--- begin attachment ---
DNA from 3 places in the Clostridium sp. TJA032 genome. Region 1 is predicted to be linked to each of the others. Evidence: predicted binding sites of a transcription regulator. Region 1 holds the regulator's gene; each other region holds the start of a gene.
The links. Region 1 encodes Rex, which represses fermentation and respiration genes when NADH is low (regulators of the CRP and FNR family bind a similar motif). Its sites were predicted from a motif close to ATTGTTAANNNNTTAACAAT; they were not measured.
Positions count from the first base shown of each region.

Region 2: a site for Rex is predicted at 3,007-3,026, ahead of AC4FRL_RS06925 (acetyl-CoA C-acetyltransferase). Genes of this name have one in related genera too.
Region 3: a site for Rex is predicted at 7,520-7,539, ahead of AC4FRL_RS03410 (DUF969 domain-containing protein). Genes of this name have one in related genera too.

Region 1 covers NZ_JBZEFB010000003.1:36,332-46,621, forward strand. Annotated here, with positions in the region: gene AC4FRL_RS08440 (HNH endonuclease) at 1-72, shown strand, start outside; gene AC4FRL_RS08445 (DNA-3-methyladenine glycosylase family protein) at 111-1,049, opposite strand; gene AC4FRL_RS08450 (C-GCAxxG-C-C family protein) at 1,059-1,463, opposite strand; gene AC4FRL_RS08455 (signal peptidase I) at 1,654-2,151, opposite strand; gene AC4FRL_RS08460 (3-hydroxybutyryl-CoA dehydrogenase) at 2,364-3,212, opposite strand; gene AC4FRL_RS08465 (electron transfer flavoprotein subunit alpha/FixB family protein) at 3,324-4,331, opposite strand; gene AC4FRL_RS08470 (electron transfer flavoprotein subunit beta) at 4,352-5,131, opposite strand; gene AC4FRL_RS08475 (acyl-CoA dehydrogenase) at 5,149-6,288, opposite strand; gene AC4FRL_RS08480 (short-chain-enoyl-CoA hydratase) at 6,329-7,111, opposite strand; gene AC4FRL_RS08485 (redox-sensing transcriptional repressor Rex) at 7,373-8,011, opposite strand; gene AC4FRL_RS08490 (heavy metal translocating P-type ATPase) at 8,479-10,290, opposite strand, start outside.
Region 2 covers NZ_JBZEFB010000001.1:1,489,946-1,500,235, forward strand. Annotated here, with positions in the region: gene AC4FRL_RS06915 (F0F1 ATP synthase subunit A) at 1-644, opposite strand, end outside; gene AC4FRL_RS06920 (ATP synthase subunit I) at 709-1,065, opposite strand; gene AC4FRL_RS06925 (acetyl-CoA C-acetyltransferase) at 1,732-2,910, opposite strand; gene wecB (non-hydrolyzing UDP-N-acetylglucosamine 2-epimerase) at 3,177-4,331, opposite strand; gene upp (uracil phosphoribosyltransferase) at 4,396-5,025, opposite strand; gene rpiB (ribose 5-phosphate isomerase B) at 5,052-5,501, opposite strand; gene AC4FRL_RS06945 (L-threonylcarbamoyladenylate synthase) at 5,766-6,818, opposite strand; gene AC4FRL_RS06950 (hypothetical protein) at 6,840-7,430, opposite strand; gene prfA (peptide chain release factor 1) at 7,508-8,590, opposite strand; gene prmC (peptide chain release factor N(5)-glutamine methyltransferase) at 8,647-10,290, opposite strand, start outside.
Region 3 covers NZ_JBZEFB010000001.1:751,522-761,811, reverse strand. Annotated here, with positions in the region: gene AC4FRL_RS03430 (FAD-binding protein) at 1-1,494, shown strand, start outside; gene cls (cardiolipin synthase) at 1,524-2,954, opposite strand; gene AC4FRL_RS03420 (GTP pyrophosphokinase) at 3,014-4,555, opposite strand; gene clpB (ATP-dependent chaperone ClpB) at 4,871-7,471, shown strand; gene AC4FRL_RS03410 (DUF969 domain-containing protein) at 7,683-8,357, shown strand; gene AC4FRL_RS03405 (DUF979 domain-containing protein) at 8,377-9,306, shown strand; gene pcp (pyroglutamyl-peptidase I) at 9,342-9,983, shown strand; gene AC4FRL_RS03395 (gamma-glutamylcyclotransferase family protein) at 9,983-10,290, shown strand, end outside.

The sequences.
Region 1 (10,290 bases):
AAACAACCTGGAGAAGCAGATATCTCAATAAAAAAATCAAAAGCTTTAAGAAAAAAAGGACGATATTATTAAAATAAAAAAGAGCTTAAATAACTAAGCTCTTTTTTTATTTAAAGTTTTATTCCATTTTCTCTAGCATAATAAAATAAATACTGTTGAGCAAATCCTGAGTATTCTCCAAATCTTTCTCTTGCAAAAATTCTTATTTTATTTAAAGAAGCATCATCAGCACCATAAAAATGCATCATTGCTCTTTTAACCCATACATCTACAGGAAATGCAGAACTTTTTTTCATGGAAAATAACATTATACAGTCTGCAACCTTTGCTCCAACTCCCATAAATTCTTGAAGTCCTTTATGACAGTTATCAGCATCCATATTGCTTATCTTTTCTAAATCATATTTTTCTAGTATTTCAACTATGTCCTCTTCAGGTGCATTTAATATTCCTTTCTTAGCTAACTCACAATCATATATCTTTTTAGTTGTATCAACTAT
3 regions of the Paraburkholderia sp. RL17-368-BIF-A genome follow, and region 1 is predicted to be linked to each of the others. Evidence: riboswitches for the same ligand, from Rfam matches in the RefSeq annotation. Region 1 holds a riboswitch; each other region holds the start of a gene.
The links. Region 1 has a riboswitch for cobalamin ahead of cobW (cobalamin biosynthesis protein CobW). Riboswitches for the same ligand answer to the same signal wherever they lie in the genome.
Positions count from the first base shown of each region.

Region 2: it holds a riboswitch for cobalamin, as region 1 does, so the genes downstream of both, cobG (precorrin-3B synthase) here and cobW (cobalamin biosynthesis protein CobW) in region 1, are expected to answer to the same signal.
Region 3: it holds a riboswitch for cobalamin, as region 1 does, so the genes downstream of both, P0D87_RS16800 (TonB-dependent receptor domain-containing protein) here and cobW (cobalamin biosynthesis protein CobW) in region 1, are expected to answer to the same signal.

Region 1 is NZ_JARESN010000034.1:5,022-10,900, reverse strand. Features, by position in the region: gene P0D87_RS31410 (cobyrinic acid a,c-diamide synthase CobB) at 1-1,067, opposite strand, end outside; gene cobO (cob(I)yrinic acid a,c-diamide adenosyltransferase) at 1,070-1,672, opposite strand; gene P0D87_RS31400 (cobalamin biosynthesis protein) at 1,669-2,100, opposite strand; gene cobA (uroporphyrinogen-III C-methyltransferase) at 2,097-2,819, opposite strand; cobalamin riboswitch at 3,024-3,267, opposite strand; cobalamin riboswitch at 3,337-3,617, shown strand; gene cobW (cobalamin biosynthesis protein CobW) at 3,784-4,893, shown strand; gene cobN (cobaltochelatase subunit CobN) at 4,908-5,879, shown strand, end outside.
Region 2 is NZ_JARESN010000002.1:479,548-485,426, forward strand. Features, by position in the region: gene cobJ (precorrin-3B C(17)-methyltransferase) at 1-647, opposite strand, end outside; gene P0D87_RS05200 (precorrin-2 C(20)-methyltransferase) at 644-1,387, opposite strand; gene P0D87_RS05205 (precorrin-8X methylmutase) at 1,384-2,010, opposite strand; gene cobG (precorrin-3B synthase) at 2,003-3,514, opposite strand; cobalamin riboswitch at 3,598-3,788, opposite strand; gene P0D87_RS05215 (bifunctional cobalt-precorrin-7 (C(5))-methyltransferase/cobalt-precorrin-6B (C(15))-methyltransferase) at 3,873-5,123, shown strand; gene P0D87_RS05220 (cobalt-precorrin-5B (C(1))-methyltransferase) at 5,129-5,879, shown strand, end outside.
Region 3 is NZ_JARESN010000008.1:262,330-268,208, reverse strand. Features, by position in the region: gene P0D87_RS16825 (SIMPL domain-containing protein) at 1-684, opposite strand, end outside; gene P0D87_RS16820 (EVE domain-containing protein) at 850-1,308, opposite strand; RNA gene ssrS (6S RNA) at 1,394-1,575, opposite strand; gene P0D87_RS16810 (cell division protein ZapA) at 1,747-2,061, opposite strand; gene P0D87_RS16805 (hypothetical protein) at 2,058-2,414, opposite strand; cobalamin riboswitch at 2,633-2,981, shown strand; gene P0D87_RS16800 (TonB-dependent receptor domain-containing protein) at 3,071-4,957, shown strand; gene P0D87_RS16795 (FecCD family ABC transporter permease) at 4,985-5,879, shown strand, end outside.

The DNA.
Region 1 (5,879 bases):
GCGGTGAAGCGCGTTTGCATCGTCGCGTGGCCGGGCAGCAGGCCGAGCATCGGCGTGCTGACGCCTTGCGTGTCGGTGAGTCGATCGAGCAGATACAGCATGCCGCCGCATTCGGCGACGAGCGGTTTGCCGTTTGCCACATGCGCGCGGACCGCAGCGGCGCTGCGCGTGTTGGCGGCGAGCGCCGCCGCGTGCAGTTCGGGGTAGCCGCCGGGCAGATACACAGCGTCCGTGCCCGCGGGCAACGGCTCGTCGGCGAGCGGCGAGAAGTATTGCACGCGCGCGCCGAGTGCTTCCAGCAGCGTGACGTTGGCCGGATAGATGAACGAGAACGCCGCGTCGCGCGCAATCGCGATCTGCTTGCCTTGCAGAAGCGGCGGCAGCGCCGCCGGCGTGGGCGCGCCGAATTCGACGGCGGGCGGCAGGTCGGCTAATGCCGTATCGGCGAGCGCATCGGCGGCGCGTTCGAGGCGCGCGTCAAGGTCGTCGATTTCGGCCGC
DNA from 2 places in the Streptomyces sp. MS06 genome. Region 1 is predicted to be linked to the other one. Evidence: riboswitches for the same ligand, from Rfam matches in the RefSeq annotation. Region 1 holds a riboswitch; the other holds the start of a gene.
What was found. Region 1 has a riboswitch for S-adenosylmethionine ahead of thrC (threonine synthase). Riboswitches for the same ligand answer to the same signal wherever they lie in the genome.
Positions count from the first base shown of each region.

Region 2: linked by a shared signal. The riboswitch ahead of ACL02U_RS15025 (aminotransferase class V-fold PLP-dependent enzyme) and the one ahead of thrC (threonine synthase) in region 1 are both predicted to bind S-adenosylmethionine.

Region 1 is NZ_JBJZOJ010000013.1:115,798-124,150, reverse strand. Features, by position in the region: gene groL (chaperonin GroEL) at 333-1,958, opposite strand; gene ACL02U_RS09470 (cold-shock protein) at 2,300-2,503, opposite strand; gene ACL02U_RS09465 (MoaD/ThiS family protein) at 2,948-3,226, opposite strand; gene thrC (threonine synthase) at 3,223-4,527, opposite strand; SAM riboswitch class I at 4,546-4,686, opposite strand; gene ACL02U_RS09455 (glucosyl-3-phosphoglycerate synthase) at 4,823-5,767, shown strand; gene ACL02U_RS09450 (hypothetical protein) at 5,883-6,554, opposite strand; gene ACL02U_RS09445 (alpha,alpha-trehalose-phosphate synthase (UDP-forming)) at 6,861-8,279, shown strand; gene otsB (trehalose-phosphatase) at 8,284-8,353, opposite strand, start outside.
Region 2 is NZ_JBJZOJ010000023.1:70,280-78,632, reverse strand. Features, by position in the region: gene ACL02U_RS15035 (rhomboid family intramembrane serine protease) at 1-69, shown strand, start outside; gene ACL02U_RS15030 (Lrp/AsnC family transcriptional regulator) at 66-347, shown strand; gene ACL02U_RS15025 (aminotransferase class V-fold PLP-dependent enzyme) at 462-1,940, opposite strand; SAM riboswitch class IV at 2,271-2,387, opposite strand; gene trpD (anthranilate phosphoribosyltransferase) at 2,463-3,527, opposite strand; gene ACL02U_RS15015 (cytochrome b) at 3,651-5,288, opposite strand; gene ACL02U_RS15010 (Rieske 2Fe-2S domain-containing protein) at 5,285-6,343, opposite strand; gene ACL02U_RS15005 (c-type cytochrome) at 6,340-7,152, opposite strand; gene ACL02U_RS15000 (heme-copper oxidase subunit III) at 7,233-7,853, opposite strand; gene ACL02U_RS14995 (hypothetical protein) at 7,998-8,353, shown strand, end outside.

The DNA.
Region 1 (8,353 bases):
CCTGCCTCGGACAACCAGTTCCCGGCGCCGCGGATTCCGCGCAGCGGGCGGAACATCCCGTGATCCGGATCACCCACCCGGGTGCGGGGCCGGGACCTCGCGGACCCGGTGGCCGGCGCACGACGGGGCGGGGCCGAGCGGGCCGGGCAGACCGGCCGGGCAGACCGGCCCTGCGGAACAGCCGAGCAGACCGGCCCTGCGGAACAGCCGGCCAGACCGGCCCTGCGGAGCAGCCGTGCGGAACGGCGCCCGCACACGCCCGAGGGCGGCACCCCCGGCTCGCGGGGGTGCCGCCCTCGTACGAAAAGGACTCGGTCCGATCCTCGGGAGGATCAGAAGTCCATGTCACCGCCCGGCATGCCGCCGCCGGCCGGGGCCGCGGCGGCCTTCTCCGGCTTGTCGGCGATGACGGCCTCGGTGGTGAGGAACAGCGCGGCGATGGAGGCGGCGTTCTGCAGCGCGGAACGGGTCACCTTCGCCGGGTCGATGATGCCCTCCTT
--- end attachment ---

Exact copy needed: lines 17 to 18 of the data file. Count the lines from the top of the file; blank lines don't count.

Region 1 is NZ_JARESN010000034.1:5,022-10,900, reverse strand. Features, by position in the region: gene P0D87_RS31410 (cobyrinic acid a,c-diamide synthase CobB) at 1-1,067, opposite strand, end outside; gene cobO (cob(I)yrinic acid a,c-diamide adenosyltransferase) at 1,070-1,672, opposite strand; gene P0D87_RS31400 (cobalamin biosynthesis protein) at 1,669-2,100, opposite strand; gene cobA (uroporphyrinogen-III C-methyltransferase) at 2,097-2,819, opposite strand; cobalamin riboswitch at 3,024-3,267, opposite strand; cobalamin riboswitch at 3,337-3,617, shown strand; gene cobW (cobalamin biosynthesis protein CobW) at 3,784-4,893, shown strand; gene cobN (cobaltochelatase subunit CobN) at 4,908-5,879, shown strand, end outside.
Region 2 is NZ_JARESN010000002.1:479,548-485,426, forward strand. Features, by position in the region: gene cobJ (precorrin-3B C(17)-methyltransferase) at 1-647, opposite strand, end outside; gene P0D87_RS05200 (precorrin-2 C(20)-methyltransferase) at 644-1,387, opposite strand; gene P0D87_RS05205 (precorrin-8X methylmutase) at 1,384-2,010, opposite strand; gene cobG (precorrin-3B synthase) at 2,003-3,514, opposite strand; cobalamin riboswitch at 3,598-3,788, opposite strand; gene P0D87_RS05215 (bifunctional cobalt-precorrin-7 (C(5))-methyltransferase/cobalt-precorrin-6B (C(15))-methyltransferase) at 3,873-5,123, shown strand; gene P0D87_RS05220 (cobalt-precorrin-5B (C(1))-methyltransferase) at 5,129-5,879, shown strand, end outside.